The addition of sound-absorbing curtains in the dining room at Salty’s, a popular out-of-the-way waterfront restaurant near Federal Way, Washington, has been popular with both Salty’s guests and the staff.
The curtains were put in place to deal with an obstacle. The obstacle: booking groups was not happening as much as they wanted because the restaurant offered no “special” space, no banquet facilities or dining area that afforded at least a little more privacy and less of the hullabaloo associated with the din of a bustling popular destination restaurant.“We chose the curtains rather than walls,” says General Manager Terianne Broyles, “to maximize our space and waterfront view when not sold as a private event.”
There are two great life lessons we can apply from the stroke of marketing (and pragmatic) genius described here.
First, group or no group, if you live in the Puget Sound area, go enjoy a reasonably-priced meal at any of Salty’s locations. The food, the views and the people are all top notch. Redondo is my favorite. I’ve heard the company has a great Portland, Oregon venue. And pictured to the right is the view from Salty’s Alki location (across Elliot Bay, directly west of downtown Seattle). I have been there as well, and the food and service are as good as the view.
Secondly, to mitigate the obstacle of too much “noise” and chaos in your own life, do what Salty’s has done: use the resources available to you to do what you can do to make the most of what you’ve got.
Specifically, find ways to cordon off time and space that is just for you. It might be a room at home, like a guest room, or even a little dual-use space that you refer to as your sanctuary, your chapel, your library, whatever. It might be a certain time of the day that you carve out and refer to as “mom time” (only recommended for people who are a mom), or whatever name you choose. It can be anywhere.
The point is to regularly take time to be quiet; to journal, to pray, to write, to meditate, to dream and to contemplate. Find your time and place to do that, even if it happens to be in a busy coffee shop, train station, or restaurant.
The headlines offer daily reminders that we live in a world permeated by chaos. Chaos surrounds us. That is true in a global sense, nationally, and locally. It is true for virtually everyone, everywhere.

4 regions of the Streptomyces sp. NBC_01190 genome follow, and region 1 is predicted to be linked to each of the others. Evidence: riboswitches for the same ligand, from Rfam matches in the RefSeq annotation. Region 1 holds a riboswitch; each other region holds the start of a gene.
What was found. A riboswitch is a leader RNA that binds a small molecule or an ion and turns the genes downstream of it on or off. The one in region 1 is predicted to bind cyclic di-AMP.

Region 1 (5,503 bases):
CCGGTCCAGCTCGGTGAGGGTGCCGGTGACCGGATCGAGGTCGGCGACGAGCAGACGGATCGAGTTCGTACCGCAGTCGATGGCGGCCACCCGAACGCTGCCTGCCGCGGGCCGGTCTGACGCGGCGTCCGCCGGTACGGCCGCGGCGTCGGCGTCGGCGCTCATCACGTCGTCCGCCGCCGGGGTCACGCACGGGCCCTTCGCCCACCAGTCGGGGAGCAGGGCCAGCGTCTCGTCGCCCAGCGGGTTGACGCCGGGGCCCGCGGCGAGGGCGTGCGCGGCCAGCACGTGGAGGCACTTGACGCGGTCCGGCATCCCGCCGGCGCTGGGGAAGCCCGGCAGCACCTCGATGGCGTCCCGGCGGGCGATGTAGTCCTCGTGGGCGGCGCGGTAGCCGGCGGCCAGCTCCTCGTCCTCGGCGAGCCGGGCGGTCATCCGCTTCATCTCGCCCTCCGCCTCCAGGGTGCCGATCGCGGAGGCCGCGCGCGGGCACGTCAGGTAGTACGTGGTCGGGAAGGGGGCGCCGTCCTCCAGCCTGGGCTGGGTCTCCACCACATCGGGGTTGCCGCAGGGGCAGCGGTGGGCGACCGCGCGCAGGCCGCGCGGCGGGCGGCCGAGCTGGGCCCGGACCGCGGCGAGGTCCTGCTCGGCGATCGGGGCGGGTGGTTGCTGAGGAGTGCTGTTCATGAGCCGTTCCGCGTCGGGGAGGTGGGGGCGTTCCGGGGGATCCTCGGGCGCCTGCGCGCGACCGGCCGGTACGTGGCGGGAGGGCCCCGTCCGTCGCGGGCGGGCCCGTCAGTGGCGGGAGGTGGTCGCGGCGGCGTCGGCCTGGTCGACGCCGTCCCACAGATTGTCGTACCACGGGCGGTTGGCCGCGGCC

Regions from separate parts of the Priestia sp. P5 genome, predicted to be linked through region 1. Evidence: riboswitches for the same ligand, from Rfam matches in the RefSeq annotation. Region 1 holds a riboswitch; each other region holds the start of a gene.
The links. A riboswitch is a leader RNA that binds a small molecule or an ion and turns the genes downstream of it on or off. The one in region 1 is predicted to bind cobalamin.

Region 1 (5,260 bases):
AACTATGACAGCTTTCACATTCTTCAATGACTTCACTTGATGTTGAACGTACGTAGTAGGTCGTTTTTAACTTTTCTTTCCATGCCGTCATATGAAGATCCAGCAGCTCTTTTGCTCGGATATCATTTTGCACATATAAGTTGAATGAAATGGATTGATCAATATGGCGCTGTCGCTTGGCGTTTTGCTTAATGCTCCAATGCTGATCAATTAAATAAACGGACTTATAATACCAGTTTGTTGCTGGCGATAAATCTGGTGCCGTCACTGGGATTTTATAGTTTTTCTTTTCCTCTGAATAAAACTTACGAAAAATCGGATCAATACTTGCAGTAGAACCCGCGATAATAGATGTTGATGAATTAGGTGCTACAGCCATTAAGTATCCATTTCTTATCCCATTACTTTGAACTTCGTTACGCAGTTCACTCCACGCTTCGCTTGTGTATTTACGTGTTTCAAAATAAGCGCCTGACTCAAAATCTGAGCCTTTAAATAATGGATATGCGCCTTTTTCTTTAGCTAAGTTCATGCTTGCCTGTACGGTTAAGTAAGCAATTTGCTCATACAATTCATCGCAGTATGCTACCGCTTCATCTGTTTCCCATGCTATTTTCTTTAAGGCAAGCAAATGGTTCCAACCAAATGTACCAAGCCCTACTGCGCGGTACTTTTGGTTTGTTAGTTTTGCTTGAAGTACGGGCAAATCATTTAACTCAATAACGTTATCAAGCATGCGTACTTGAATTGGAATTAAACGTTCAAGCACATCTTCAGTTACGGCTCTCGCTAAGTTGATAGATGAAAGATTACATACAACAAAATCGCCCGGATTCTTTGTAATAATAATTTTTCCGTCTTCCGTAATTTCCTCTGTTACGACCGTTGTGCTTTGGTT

That said, there is also the temptation to answer the call to resolve the problem of chaos and to bring “order” to our personal world by removing ourselves from it all. Trust me: that does not work. It doesn’t work because we tend to be invited to enter the chaos wherever we go.
Whether in the city or in the relative quiet of the countryside, the constant chaos we all experience by being enticed to work, to achieve, to go and to do too much is a relentless temptation. So, the third alternative [an alternative to losing ground to the ongoing war against “chaos” and an alternative to physically escaping from it all] is to be in it but not “of it”.
Therein is another aspect of the brilliance of what Salty’s at Redondo has done by installing those curtains. By utilizing the existing space to create private dining by simply pulling a heavy, sound-absorbing curtain or two, they are able to give groups of people the enjoyable experience of being in Salty’s dining room without feeling like they are in the middle of all the hustle and bustle of a full restaurant.
If “exclusivity” can be casual and practical and void of pretense, this would be a good example of it. And also an excellent example of the principle I am promoting here. Yes, it is possible to be in the middle of a world filled with chaos, but not of it. It is possible to refuse to give in to it and to refuse to participate in it, all without taking flight from it.
By creating a couple simple barriers, Salty’s at Redondo has created a less distracting place for a group to enjoy their surroundings. As a result, they are prospering even more than before. You too can benefit from doing the same in your own way in your own life.